All The King's Fools examines the lives of the disabled through the eyes of superstition, family life, care and support, religious beliefs, and the Tudor Court. Phillipa debates some interesting historical arguments about the obstetric history of Tudor queens, whose inability to bear healthy sons showed that Henry VIII was unable to secure the house of Tudor dynasty.
Henry VIII's health is examined in detail towards the end of his life, how he became disabled through his obesity, lack of exercise, and the festering ulcers that continually broke out on his thigh. Disability and the Tudors details what life may have been like for the natural fools of Henry's court as well as the lives of prominent people within the nobility and royal families of England who were known to suffer from physical and mental disabilities.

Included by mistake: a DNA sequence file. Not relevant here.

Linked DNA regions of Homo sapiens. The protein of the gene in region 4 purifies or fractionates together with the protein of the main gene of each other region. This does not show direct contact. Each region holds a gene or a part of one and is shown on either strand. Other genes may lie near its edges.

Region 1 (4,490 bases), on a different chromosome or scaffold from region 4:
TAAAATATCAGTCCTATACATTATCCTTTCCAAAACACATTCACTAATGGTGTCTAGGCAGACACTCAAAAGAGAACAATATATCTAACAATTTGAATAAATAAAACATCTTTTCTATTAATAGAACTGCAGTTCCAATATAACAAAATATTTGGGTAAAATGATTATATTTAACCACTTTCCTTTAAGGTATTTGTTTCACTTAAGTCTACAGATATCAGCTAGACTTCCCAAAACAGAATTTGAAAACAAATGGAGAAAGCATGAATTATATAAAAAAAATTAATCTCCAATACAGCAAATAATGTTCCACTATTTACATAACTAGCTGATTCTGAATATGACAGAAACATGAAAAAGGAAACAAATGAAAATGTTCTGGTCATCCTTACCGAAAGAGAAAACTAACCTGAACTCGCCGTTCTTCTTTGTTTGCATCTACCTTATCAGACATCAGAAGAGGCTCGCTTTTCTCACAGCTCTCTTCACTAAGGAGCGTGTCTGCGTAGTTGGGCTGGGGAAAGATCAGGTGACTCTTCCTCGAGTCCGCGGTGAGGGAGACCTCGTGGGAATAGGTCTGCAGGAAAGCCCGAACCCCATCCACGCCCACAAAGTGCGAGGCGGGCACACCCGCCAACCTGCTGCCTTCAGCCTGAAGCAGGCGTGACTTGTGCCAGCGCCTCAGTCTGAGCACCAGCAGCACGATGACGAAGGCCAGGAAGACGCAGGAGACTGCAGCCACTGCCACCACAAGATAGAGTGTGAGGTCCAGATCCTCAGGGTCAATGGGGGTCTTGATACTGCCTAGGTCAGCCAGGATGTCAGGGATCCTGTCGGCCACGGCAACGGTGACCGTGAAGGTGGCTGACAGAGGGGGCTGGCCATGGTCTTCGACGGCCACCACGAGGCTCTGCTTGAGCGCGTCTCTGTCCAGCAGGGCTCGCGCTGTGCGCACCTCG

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Phillipa is working on her second book in the disability series, Disability and the Victorians, to be published by Pen and Sword books. Overall, this publication assesses how the Victorians and their treatment of the disabled, shocked people, through the entertainment of freak shows, innovations in medical practices, and the treatment by Sir Frederick Treves, of likes of Joseph Carey Merrick, or the elephant man as he was known, at the London hospital. Phillipa researches how the Victorians were compassionate and cruel in their treatment of the disabled, all in the name of charity, chastisement and Christian values.